[lg policy] South Africa: Language a pivotal tool to effect transformation at university

Harold Schiffman hfsclpp at GMAIL.COM
Sat Oct 4 18:52:40 UTC 2014

 Language a pivotal tool to effect transformation at university

Date Released: Fri, 3 October 2014 17:02 +0200

Language is one of the pivotal tools to effect transformation at a
university like Rhodes, both visually in terms of multilingual signage as
well as deeper transformation related to the curriculum. This according to
SARChI Chair in the field of Intellectualisation of African Languages,
Multilingualism and Education at Rhodes University, Professor Russell

Speaking at Rhodes University’s Multilingualism Colloquium recently, Prof
Kaschula was among a group of experts speaking on the topic of
multilingualism and Rhodes’ revised language policy.

According to Dr Sam Naidu of the English Department at Rhodes, the revised
language policy affects each and every member of the Rhodes community.
“Whether you are a research student wishing to write your thesis in a
language other than English or whether you are a gardener or caterer
wishing to conduct your job interview in a language other than English,
provision is made for your language rights,” she said.

She provided background to the new document which is among one of the most
detailed in the country, along with the University of KwaZulu-Natal which
makes ample provision for isiZulu as an additional language of learning and

She said, “this growing awareness of and attention to the politics of
language in higher education is a trend, which is firmly established at
Rhodes. Whereas before the revision students could only learn isiXhosa as a
second or additional language, today approximately 600 students are
studying isiXhosa at both mother tongue and second language levels,
including undergraduate, Honours, Masters and PhD levels as well as the
vocation-specific courses including Journalism, Law, Education and

Dr Naidu spoke to the 2014 revision and updating of the language policy by
a sub-committee of the Rhodes University Language Committee, originally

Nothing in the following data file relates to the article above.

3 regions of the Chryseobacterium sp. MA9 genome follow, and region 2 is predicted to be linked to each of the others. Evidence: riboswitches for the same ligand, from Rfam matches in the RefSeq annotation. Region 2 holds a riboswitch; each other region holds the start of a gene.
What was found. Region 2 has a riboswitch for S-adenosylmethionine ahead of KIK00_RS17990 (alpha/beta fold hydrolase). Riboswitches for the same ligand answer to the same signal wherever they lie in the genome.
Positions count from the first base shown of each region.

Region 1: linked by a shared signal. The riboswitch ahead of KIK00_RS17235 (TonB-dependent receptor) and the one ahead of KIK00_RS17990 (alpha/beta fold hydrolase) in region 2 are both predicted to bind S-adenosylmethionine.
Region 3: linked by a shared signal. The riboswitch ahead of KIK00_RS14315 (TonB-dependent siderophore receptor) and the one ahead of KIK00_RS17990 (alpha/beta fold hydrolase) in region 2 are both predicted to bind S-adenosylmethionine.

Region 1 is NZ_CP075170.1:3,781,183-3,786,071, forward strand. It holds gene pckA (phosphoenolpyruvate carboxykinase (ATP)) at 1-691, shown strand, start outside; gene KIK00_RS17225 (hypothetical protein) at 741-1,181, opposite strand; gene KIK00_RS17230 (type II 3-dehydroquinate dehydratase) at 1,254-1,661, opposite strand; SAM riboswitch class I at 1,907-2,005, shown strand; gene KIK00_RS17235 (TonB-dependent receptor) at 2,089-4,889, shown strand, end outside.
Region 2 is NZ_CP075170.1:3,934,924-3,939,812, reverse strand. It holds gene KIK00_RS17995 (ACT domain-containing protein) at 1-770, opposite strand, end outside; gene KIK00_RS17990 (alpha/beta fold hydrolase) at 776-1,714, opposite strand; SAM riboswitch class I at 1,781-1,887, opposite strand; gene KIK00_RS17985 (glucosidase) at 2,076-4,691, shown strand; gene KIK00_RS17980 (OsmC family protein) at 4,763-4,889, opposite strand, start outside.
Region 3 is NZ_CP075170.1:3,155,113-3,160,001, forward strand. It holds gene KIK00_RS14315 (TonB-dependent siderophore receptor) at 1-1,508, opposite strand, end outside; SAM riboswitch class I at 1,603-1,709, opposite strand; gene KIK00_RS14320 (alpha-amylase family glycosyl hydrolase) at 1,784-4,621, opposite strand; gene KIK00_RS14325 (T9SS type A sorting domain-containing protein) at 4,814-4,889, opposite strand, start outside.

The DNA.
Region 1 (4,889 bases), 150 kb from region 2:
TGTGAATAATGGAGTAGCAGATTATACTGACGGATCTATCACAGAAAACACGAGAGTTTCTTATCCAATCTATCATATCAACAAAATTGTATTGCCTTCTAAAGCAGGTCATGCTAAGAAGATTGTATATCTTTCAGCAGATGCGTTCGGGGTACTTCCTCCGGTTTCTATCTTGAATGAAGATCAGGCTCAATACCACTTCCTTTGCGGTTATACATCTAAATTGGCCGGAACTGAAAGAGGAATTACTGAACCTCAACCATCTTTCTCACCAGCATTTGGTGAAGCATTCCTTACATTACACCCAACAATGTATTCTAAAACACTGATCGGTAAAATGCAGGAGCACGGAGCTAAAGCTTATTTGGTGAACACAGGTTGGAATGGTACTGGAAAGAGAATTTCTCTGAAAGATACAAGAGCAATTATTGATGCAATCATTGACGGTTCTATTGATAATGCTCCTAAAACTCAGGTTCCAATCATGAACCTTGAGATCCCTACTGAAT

formed in 2011 by representatives from across the University community and
tasked with overseeing the implementation of multilingualism on campus as
well as to revise the University Language Policy every three years.

A sub-committee was formed in 2012 and the procedure of revision followed
was one based on the concept of “meaningful engagement”. That is, the
policy revision process was informed by a broader language policy framework
in South Africa, by notions such as open-mindedness, transparency,
mediation, consultation and empathy, by self-reflexivity, and as Neville
Alexander puts it, by an awareness of “the fallacy of the ideological
neutrality of the English language in our multilingual new South African

Moreover, the Constitution of South Africa, with its emphasis on language
rights and the status of African languages formed the bedrock of this
revision process, which comprised a campus-wide survey about language
usage, awareness of the language policy and rights, areas for improvement,
failures and proposals for change.

The Language Policy in Higher Education guidelines laid down by the Council
of Higher Education were considered, as were Language Policies at other
tertiary institutions.

Dr Naidu added that the revised policy will hopefully foster the trend
toward multilingualism, and she called on staff and students to implement
it, “to promote multilingualism at Rhodes and to make it a living document.”

Photo: Dr Sam Naidu.


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